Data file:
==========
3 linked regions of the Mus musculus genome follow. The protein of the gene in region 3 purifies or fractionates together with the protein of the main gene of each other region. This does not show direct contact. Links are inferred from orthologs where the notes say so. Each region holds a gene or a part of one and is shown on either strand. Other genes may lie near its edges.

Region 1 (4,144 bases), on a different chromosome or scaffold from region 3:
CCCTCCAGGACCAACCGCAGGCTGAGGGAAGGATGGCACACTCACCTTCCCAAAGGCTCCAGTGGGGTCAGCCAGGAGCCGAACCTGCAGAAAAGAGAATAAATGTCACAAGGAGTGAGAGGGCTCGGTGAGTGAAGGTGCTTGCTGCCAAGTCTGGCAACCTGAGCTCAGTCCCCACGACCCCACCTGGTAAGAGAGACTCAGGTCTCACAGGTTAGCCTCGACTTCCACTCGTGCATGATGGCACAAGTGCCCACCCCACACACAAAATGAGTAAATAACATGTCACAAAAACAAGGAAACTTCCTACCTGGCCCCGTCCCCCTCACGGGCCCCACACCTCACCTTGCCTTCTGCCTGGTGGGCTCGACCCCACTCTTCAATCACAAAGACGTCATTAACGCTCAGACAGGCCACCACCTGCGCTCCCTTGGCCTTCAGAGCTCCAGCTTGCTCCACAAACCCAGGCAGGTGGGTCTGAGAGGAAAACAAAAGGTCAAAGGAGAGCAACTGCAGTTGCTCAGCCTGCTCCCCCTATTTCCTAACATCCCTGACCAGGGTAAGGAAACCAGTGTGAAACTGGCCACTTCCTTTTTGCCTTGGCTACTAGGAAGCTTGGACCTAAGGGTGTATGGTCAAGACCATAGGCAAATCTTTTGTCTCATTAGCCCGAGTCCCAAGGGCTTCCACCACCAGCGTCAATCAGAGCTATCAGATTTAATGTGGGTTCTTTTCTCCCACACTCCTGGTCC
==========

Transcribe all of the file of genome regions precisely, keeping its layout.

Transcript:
3 linked regions of the Mus musculus genome follow. The protein of the gene in region 3 purifies or fractionates together with the protein of the main gene of each other region. This does not show direct contact. Links are inferred from orthologs where the notes say so. Each region holds a gene or a part of one and is shown on either strand. Other genes may lie near its edges.

Region 1 (4,144 bases), on a different chromosome or scaffold from region 3:
CCCTCCAGGACCAACCGCAGGCTGAGGGAAGGATGGCACACTCACCTTCCCAAAGGCTCCAGTGGGGTCAGCCAGGAGCCGAACCTGCAGAAAAGAGAATAAATGTCACAAGGAGTGAGAGGGCTCGGTGAGTGAAGGTGCTTGCTGCCAAGTCTGGCAACCTGAGCTCAGTCCCCACGACCCCACCTGGTAAGAGAGACTCAGGTCTCACAGGTTAGCCTCGACTTCCACTCGTGCATGATGGCACAAGTGCCCACCCCACACACAAAATGAGTAAATAACATGTCACAAAAACAAGGAAACTTCCTACCTGGCCCCGTCCCCCTCACGGGCCCCACACCTCACCTTGCCTTCTGCCTGGTGGGCTCGACCCCACTCTTCAATCACAAAGACGTCATTAACGCTCAGACAGGCCACCACCTGCGCTCCCTTGGCCTTCAGAGCTCCAGCTTGCTCCACAAACCCAGGCAGGTGGGTCTGAGAGGAAAACAAAAGGTCAAAGGAGAGCAACTGCAGTTGCTCAGCCTGCTCCCCCTATTTCCTAACATCCCTGACCAGGGTAAGGAAACCAGTGTGAAACTGGCCACTTCCTTTTTGCCTTGGCTACTAGGAAGCTTGGACCTAAGGGTGTATGGTCAAGACCATAGGCAAATCTTTTGTCTCATTAGCCCGAGTCCCAAGGGCTTCCACCACCAGCGTCAATCAGAGCTATCAGATTTAATGTGGGTTCTTTTCTCCCACACTCCTGGTCC